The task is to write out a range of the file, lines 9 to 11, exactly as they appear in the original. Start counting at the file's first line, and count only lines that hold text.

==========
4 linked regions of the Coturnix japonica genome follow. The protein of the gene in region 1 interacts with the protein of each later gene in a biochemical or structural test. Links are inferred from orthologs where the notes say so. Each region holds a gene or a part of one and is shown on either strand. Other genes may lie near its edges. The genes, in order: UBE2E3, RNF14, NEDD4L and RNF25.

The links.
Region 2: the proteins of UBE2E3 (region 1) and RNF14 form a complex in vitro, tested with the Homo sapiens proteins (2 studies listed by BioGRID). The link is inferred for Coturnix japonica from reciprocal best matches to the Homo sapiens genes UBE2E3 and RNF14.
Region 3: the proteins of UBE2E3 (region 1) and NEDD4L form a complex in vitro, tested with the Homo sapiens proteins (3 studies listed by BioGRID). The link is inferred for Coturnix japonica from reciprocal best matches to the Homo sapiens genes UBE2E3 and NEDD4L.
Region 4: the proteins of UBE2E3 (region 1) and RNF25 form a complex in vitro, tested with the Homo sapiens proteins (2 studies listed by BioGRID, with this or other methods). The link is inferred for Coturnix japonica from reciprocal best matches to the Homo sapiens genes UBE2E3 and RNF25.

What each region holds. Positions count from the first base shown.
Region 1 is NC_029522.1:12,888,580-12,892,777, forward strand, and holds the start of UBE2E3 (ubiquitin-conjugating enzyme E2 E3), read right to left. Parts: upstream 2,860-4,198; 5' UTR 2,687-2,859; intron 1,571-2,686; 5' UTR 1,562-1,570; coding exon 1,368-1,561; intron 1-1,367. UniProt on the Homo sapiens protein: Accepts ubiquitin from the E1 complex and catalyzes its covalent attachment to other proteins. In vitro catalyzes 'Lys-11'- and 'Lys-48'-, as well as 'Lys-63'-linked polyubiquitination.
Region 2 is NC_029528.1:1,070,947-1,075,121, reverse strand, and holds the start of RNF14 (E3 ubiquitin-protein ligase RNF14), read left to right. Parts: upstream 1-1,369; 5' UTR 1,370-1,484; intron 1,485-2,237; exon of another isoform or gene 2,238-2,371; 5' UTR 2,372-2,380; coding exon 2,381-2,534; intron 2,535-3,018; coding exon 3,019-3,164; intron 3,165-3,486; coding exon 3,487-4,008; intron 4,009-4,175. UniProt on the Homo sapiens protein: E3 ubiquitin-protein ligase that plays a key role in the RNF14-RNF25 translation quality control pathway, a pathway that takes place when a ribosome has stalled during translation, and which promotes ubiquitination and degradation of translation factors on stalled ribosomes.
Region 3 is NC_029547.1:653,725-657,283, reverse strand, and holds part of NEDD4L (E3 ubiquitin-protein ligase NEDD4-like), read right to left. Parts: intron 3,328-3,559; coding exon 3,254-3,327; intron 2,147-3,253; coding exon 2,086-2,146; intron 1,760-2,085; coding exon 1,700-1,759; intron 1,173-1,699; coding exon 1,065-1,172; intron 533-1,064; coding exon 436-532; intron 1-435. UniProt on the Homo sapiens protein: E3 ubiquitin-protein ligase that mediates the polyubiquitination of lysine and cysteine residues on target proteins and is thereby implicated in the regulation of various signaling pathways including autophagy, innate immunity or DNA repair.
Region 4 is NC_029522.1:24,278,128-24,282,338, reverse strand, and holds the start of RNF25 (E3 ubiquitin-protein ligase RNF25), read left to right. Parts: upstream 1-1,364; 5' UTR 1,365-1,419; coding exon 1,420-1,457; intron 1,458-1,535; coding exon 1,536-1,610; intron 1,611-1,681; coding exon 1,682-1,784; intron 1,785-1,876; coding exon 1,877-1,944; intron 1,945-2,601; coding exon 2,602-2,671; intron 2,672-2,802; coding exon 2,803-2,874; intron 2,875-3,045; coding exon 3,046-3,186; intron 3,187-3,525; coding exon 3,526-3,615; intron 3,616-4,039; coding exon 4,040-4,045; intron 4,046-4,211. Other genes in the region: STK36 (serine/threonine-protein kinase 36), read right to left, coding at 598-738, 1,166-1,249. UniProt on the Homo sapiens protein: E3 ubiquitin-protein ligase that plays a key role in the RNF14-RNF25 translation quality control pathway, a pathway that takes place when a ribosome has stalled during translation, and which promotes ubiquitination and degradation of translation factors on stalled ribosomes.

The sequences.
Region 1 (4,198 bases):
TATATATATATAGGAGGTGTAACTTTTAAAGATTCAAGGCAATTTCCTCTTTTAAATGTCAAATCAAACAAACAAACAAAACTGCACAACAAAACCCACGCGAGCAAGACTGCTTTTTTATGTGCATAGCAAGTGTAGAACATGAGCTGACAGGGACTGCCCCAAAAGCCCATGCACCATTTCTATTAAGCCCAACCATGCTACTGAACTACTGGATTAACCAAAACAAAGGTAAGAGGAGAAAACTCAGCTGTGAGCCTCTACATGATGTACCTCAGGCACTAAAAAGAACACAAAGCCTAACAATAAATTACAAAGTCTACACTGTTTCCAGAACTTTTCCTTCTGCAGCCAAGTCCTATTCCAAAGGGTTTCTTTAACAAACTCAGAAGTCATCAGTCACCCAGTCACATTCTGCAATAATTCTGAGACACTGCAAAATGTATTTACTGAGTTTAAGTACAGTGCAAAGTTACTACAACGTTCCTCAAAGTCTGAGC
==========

Region 3 is NC_029547.1:653,725-657,283, reverse strand, and holds part of NEDD4L (E3 ubiquitin-protein ligase NEDD4-like), read right to left. Parts: intron 3,328-3,559; coding exon 3,254-3,327; intron 2,147-3,253; coding exon 2,086-2,146; intron 1,760-2,085; coding exon 1,700-1,759; intron 1,173-1,699; coding exon 1,065-1,172; intron 533-1,064; coding exon 436-532; intron 1-435. UniProt on the Homo sapiens protein: E3 ubiquitin-protein ligase that mediates the polyubiquitination of lysine and cysteine residues on target proteins and is thereby implicated in the regulation of various signaling pathways including autophagy, innate immunity or DNA repair.
Region 4 is NC_029522.1:24,278,128-24,282,338, reverse strand, and holds the start of RNF25 (E3 ubiquitin-protein ligase RNF25), read left to right. Parts: upstream 1-1,364; 5' UTR 1,365-1,419; coding exon 1,420-1,457; intron 1,458-1,535; coding exon 1,536-1,610; intron 1,611-1,681; coding exon 1,682-1,784; intron 1,785-1,876; coding exon 1,877-1,944; intron 1,945-2,601; coding exon 2,602-2,671; intron 2,672-2,802; coding exon 2,803-2,874; intron 2,875-3,045; coding exon 3,046-3,186; intron 3,187-3,525; coding exon 3,526-3,615; intron 3,616-4,039; coding exon 4,040-4,045; intron 4,046-4,211. Other genes in the region: STK36 (serine/threonine-protein kinase 36), read right to left, coding at 598-738, 1,166-1,249. UniProt on the Homo sapiens protein: E3 ubiquitin-protein ligase that plays a key role in the RNF14-RNF25 translation quality control pathway, a pathway that takes place when a ribosome has stalled during translation, and which promotes ubiquitination and degradation of translation factors on stalled ribosomes.

The sequences.